Founder of Beyond Conflict; Transitional Justice Pioneer; Neuroscience & Conflict Resolution Leader
Tim Phillips is the founder and CEO of Beyond Conflict.
He is known for his pioneering work in the field of conflict resolution and transitional justice.
Over the past three decades, Phillips has helped open pathways towards peace and reconciliation in several countries around the world, including South Africa, Northern Ireland, Central America, and the Balkans.
Beyond Conflict played a key role in helping South African leaders examine options for dealing with their past in the aftermath of Apartheid.
Phillips collaborated with leading figures in the anti-apartheid movement, including Desmond Tutu and Albie Sachs, to facilitate conversations with leaders from Chile, Argentina and Eastern Europe to understand models of truth, reconciliation and healing.
These discussions led to the establishment of the much heralded Truth and Reconciliation Commission.
Beyond Conflict was involved in the Northern Ireland peace process, where Phillips worked with key figures including John Hume, David Trimble, Martin McGuiness, and Monica McWilliams, among others.
Phillips facilitated dialogues, leadership training and reconciliation efforts between the Catholic and Protestant communities, helping to bring about the Good Friday Agreement in 1998.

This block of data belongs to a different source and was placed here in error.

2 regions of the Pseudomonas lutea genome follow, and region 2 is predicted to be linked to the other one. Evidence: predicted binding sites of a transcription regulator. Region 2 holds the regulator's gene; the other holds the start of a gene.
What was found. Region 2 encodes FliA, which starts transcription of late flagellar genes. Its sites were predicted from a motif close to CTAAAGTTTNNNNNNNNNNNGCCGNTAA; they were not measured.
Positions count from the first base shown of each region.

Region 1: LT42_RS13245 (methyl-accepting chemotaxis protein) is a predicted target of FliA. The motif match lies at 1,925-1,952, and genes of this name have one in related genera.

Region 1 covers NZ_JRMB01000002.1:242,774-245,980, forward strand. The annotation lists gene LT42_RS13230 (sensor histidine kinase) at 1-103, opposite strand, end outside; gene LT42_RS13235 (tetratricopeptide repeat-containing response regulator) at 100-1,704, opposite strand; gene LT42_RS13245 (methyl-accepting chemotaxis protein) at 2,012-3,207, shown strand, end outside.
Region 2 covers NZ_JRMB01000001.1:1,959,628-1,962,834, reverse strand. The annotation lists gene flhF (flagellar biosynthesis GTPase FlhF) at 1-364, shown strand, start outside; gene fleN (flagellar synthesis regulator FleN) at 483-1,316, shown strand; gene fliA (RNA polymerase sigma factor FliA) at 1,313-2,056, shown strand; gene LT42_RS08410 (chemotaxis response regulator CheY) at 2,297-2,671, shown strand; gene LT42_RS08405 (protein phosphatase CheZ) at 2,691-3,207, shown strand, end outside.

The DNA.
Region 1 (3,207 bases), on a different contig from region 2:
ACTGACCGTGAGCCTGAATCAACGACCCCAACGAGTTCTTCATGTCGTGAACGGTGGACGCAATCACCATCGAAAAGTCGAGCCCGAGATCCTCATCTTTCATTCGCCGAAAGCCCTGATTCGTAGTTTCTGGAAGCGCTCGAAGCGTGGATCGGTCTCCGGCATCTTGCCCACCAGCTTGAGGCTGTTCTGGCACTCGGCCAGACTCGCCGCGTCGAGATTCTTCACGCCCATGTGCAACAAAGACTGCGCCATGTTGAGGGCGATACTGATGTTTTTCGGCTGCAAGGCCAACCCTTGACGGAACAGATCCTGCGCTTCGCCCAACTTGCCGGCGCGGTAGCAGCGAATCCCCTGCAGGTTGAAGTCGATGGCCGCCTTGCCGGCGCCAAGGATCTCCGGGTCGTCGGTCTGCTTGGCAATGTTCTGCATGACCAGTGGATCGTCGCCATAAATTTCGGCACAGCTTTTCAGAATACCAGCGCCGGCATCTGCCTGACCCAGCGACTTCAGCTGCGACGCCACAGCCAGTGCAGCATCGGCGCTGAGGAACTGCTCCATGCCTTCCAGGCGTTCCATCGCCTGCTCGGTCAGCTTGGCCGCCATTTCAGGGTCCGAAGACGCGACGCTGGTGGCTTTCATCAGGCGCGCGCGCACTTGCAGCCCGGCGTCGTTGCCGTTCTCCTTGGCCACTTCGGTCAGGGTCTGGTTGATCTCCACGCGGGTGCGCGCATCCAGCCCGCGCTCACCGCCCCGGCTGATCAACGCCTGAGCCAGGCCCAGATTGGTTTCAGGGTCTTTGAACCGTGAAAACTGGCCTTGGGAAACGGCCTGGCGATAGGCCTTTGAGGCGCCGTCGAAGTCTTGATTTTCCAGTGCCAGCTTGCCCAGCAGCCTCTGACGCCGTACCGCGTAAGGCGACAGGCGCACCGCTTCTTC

The “shared experience” methodology of conflict resolution that Phillips pioneered in the early 1990’s helped leaders sitting across profound divides of civil conflict and repression imagine a new way forward towards peace and justice in the midst of deep distrust and hatred.
During the last ten years, Phillips has helped to catalyze the emerging field of brain and behavioral science as it pertains to social conflict, and has built partnerships with leading universities, practitioners, and policymakers to bring powerful, research-based insights to shape new ways to understand and address deep rooted conflict and division.
Phillips has served as an advisor on conflict resolution to international bodies including the United Nations, the Council of Europe, the European Union, and the U.S. Department of State.
He is a frequent expert speaker at national and international forums, and has provided insight and testimony to organizations that include the Council on Foreign Relations, the Salzburg Seminar, the United States Congress, and the U.S. Institute of Peace.
Phillips was also instrumental in launching the Club of Madrid in 2001, an organization working with over 125 former heads of state and government to advance democracy worldwide.
His work with Beyond Conflict was featured in the PBS documentary "The Visionaries," and he has been profiled in the New York Times Magazine. He has also contributed as a guest commentator on National Public Radio, Radio RTE Ireland, and the BBC World Service.
Additionally, Phillips serves as a strategic consultant to several non-governmental organizations, offering expertise on democratization, civil society, conflict resolution, and leadership.